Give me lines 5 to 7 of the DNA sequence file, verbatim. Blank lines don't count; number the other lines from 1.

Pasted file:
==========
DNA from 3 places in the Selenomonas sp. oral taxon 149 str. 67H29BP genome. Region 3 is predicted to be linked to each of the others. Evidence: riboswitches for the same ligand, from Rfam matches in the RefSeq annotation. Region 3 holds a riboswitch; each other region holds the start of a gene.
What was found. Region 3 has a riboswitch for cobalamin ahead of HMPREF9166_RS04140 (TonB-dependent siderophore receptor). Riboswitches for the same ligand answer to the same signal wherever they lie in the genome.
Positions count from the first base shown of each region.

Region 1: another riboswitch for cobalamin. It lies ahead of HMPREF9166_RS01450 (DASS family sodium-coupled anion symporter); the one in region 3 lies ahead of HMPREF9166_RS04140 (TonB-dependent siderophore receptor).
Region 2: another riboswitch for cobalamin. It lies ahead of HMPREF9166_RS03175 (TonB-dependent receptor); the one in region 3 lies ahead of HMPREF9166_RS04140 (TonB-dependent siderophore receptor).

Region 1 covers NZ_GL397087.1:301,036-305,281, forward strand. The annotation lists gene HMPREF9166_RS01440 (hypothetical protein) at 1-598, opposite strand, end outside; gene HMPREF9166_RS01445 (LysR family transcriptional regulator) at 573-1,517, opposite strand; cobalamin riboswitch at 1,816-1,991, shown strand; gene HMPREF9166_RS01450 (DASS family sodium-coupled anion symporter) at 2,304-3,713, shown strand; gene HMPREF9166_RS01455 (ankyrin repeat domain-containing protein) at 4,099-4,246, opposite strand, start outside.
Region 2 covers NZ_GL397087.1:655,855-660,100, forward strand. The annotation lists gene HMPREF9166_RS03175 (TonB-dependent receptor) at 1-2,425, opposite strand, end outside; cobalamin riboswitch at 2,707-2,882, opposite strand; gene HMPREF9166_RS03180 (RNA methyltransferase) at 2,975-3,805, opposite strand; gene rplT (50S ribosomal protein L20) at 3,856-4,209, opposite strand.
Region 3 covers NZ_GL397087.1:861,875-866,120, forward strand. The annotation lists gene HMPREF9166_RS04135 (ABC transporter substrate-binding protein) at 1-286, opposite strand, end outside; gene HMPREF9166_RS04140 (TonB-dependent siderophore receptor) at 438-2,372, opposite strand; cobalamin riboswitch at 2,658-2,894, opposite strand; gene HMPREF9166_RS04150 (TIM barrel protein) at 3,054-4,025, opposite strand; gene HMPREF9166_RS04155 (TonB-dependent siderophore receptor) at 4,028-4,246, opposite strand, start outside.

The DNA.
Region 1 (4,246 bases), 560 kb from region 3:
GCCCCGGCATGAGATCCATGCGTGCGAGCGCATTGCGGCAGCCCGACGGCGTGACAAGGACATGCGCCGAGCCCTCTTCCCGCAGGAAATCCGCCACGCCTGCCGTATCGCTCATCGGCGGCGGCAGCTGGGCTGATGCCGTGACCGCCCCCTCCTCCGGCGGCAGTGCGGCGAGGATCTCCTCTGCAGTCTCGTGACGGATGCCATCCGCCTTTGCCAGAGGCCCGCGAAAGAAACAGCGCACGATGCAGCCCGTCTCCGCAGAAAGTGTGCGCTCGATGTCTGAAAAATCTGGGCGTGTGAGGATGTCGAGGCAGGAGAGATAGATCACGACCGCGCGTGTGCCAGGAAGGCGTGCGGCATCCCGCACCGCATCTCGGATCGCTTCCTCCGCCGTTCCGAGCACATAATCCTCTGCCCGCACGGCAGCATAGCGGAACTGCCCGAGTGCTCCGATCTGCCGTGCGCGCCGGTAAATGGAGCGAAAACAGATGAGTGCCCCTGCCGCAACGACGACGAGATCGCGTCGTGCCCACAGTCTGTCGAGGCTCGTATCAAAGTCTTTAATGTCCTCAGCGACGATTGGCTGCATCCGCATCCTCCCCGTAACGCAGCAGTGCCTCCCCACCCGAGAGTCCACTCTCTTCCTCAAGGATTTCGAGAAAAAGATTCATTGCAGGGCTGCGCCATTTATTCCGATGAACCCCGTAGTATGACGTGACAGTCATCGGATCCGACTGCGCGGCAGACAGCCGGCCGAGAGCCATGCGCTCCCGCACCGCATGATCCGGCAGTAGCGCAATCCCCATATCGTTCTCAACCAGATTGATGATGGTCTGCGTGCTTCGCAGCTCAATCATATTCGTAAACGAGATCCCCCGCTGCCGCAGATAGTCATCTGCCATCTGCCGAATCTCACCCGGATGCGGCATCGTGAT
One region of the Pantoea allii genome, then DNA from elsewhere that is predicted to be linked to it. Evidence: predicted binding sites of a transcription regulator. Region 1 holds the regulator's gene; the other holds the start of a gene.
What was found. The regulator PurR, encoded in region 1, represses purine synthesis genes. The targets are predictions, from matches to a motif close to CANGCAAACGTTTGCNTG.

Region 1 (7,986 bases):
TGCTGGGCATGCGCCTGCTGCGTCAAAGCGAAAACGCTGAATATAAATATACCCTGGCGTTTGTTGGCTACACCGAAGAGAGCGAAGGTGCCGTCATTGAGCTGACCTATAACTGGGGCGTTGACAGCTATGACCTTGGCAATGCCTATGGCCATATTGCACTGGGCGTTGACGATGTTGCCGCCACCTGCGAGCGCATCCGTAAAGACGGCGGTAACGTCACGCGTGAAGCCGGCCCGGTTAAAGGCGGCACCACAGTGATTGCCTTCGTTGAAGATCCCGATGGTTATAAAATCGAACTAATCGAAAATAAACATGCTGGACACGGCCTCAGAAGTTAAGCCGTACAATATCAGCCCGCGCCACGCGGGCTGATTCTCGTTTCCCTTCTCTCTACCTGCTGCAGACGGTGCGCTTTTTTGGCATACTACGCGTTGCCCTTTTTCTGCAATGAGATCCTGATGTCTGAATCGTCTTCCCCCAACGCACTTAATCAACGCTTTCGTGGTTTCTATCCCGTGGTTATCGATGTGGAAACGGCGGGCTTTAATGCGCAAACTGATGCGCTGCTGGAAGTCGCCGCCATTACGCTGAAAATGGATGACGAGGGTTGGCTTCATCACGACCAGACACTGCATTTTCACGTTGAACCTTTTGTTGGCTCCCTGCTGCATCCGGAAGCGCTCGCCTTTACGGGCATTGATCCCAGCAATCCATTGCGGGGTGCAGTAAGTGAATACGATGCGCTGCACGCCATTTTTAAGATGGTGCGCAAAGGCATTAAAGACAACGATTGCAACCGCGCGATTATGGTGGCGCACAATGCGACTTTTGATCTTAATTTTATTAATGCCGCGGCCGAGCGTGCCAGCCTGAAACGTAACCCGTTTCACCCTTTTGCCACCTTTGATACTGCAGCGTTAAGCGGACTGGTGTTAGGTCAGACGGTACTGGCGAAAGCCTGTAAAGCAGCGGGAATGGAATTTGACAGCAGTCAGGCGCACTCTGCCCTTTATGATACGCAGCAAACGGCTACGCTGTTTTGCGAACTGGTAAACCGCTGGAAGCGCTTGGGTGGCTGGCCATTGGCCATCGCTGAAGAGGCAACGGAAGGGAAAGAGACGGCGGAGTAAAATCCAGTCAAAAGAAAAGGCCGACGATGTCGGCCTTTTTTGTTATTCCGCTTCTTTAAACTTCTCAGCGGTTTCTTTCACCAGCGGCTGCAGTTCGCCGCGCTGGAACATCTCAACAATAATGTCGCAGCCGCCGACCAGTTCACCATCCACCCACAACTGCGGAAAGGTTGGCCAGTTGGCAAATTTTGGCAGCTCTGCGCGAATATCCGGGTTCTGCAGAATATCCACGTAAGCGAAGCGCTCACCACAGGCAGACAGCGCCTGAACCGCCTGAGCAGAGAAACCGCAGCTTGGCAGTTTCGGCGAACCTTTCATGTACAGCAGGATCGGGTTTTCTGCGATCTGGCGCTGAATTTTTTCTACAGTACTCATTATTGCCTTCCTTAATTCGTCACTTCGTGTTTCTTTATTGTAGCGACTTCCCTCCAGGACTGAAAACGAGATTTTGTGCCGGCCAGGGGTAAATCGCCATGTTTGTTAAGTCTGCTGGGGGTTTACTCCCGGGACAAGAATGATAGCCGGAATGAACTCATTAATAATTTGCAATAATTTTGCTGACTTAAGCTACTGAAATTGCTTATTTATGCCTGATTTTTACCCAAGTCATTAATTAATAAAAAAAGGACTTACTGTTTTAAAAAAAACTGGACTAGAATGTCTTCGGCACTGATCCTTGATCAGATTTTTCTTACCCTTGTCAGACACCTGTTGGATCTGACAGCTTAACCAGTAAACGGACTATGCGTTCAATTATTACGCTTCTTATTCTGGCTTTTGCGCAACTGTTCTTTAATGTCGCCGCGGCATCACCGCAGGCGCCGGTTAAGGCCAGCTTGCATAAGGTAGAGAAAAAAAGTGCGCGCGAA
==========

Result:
Region 2: another riboswitch for cobalamin. It lies ahead of HMPREF9166_RS03175 (TonB-dependent receptor); the one in region 3 lies ahead of HMPREF9166_RS04140 (TonB-dependent siderophore receptor).

Region 1 covers NZ_GL397087.1:301,036-305,281, forward strand. The annotation lists gene HMPREF9166_RS01440 (hypothetical protein) at 1-598, opposite strand, end outside; gene HMPREF9166_RS01445 (LysR family transcriptional regulator) at 573-1,517, opposite strand; cobalamin riboswitch at 1,816-1,991, shown strand; gene HMPREF9166_RS01450 (DASS family sodium-coupled anion symporter) at 2,304-3,713, shown strand; gene HMPREF9166_RS01455 (ankyrin repeat domain-containing protein) at 4,099-4,246, opposite strand, start outside.
Region 2 covers NZ_GL397087.1:655,855-660,100, forward strand. The annotation lists gene HMPREF9166_RS03175 (TonB-dependent receptor) at 1-2,425, opposite strand, end outside; cobalamin riboswitch at 2,707-2,882, opposite strand; gene HMPREF9166_RS03180 (RNA methyltransferase) at 2,975-3,805, opposite strand; gene rplT (50S ribosomal protein L20) at 3,856-4,209, opposite strand.